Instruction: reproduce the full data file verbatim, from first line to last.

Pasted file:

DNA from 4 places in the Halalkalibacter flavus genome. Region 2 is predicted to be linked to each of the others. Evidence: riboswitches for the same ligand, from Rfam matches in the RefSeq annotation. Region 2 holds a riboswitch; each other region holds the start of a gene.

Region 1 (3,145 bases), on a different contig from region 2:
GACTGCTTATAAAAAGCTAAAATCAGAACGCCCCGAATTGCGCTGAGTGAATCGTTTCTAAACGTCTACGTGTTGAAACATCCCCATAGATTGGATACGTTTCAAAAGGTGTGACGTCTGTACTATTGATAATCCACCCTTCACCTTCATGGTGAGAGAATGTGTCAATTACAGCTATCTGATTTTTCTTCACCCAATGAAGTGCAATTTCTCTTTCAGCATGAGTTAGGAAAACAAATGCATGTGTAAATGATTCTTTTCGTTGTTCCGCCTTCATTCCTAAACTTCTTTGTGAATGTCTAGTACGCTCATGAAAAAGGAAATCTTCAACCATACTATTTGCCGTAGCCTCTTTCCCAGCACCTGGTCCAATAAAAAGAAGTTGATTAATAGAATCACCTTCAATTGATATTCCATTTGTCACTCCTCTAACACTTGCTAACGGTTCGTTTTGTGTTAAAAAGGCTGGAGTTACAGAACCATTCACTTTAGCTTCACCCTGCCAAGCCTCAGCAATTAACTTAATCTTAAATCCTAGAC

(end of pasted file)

DNA from 4 places in the Halalkalibacter flavus genome. Region 2 is predicted to be linked to each of the others. Evidence: riboswitches for the same ligand, from Rfam matches in the RefSeq annotation. Region 2 holds a riboswitch; each other region holds the start of a gene.

Region 1 (3,145 bases), on a different contig from region 2:
GACTGCTTATAAAAAGCTAAAATCAGAACGCCCCGAATTGCGCTGAGTGAATCGTTTCTAAACGTCTACGTGTTGAAACATCCCCATAGATTGGATACGTTTCAAAAGGTGTGACGTCTGTACTATTGATAATCCACCCTTCACCTTCATGGTGAGAGAATGTGTCAATTACAGCTATCTGATTTTTCTTCACCCAATGAAGTGCAATTTCTCTTTCAGCATGAGTTAGGAAAACAAATGCATGTGTAAATGATTCTTTTCGTTGTTCCGCCTTCATTCCTAAACTTCTTTGTGAATGTCTAGTACGCTCATGAAAAAGGAAATCTTCAACCATACTATTTGCCGTAGCCTCTTTCCCAGCACCTGGTCCAATAAAAAGAAGTTGATTAATAGAATCACCTTCAATTGATATTCCATTTGTCACTCCTCTAACACTTGCTAACGGTTCGTTTTGTGTTAAAAAGGCTGGAGTTACAGAACCATTCACTTTAGCTTCACCCTGCCAAGCCTCAGCAATTAACTTAATCTTAAATCCTAGAC